What did I learn from this unique orientation? I learned that I was going to spend the next year working with a group of hilarious, passionate, resourceful artists who wanted to be there as much as I did.

Emily Eisele is one of this season’s Third Rail Mentees. These ambitious, talented, disciplined emerging theater artists come to Third Rail to gain a broader scope of what it is to be an artist of the theatre.

Third Rail: Loose in London Returns

March 8-15, 2015
We're heading back to Theatreland and we want you with us!

Our annual Third Rail: Loose In London Tour has quickly become one of our most successful and popular programs, and we’re pleased to announce dates and registration for our 2015 excursion. If history is any  indication, this trip will fill up very quickly and, as always, space will be limited to a maximum of 20 participants in order to make the trip as intimate and personal an experience as possible.

The tour is catered toward the restless “theatre junkies” out there (you know who you are); the ones who need a fix of new plays, major revivals, performances that make you sweaty and nervous (in all the best ways), and experiences to make your heart pound and your breath quicken. We’re ready to be your theatre pusher, your peddler, your candy man. We’ll finalize the details of the itinerary in December, but to whet your appetite, here’s a little taste of what we’re considering:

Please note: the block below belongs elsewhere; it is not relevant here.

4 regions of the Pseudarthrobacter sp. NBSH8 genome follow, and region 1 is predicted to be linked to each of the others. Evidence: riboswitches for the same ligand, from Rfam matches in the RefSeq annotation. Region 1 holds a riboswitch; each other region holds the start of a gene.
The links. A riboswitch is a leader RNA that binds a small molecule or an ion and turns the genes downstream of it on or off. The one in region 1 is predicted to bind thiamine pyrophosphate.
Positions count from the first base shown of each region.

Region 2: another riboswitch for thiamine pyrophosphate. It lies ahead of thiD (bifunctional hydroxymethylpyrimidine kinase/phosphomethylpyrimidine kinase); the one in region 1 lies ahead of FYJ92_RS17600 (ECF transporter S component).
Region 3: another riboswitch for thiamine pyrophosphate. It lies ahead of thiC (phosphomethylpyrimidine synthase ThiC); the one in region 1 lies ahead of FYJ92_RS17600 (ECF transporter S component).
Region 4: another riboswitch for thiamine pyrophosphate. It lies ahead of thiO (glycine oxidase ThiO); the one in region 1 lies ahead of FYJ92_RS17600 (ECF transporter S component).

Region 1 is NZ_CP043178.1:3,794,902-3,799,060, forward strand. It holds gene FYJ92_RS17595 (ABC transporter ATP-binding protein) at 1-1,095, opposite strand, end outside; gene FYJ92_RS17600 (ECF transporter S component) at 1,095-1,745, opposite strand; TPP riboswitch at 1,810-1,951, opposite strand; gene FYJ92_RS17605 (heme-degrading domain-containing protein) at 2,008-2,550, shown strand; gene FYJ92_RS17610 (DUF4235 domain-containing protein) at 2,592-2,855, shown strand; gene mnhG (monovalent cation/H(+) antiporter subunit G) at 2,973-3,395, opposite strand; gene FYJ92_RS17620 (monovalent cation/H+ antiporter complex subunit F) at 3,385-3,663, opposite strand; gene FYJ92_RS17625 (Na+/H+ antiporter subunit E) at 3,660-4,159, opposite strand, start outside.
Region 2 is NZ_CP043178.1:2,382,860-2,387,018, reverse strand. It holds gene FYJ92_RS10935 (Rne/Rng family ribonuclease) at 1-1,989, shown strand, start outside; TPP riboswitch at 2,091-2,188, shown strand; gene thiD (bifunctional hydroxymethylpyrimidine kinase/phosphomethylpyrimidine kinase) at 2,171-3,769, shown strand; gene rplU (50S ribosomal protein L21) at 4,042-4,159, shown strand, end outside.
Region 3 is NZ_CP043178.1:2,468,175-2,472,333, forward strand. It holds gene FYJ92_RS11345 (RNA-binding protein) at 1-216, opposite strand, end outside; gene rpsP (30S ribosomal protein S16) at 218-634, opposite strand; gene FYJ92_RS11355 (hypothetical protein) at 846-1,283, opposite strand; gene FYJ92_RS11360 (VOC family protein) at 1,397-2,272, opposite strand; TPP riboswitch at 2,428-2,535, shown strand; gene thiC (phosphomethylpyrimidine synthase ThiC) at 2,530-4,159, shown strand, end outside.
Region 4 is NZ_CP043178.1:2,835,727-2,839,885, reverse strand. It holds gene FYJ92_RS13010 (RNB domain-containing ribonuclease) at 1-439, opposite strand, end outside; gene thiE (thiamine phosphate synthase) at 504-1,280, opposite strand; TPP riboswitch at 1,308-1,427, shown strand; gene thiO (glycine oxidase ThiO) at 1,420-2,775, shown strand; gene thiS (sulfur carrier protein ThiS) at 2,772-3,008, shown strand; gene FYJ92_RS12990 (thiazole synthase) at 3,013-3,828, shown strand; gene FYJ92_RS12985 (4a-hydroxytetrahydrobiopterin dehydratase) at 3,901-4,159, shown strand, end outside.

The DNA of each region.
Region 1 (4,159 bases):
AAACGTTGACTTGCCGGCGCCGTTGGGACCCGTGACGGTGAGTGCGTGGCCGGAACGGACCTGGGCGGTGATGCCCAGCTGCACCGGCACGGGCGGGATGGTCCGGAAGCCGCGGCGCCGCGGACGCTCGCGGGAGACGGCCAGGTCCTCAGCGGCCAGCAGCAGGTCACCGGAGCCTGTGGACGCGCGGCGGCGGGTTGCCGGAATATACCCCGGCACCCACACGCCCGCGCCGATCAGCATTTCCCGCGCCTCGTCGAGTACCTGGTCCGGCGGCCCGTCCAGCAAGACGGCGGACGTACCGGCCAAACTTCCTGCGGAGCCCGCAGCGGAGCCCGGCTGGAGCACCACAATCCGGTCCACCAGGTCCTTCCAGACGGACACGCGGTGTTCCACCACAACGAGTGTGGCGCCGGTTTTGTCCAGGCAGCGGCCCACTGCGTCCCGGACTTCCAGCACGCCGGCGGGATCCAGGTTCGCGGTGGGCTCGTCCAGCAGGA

The World Premiere of David Hare‘s newest play; a controversial new collaboration by the Royal Court and Headlong; the newest offering at the Donmar Warehouse; and performances by James McAvoy, Rufus Sewell, and a host of other heavy hitters of the British stage.

No matter the plays, you can rest assured we’ll line up a wide variety of experiences that will give you plenty to enjoy and even more to talk about.

Remember: space is limited to the first 20 patrons; so don’t miss out on this incredible opportunity to join Artistic Director Scott Yarbrough and Company Member Maureen Porter for this one-of-a-kind


Registration Deadline: December 30, 2014

For travel information contact Gregg Macy at 503-451-3281

For information about plays and itinerary contact Scott Yarbrough at

Understanding the Mystery of Irma Vep

by Director Philip Cuomo

Third Rail Core Company member Philip Cuomo gives us some insights into directing the very funny and challenging The Mystery of Irma Vep by Charles Ludlam. Be sure to bring the whole family to this hilarious, quick-change romp of a play, December 5, 2014 – January 10, 2015.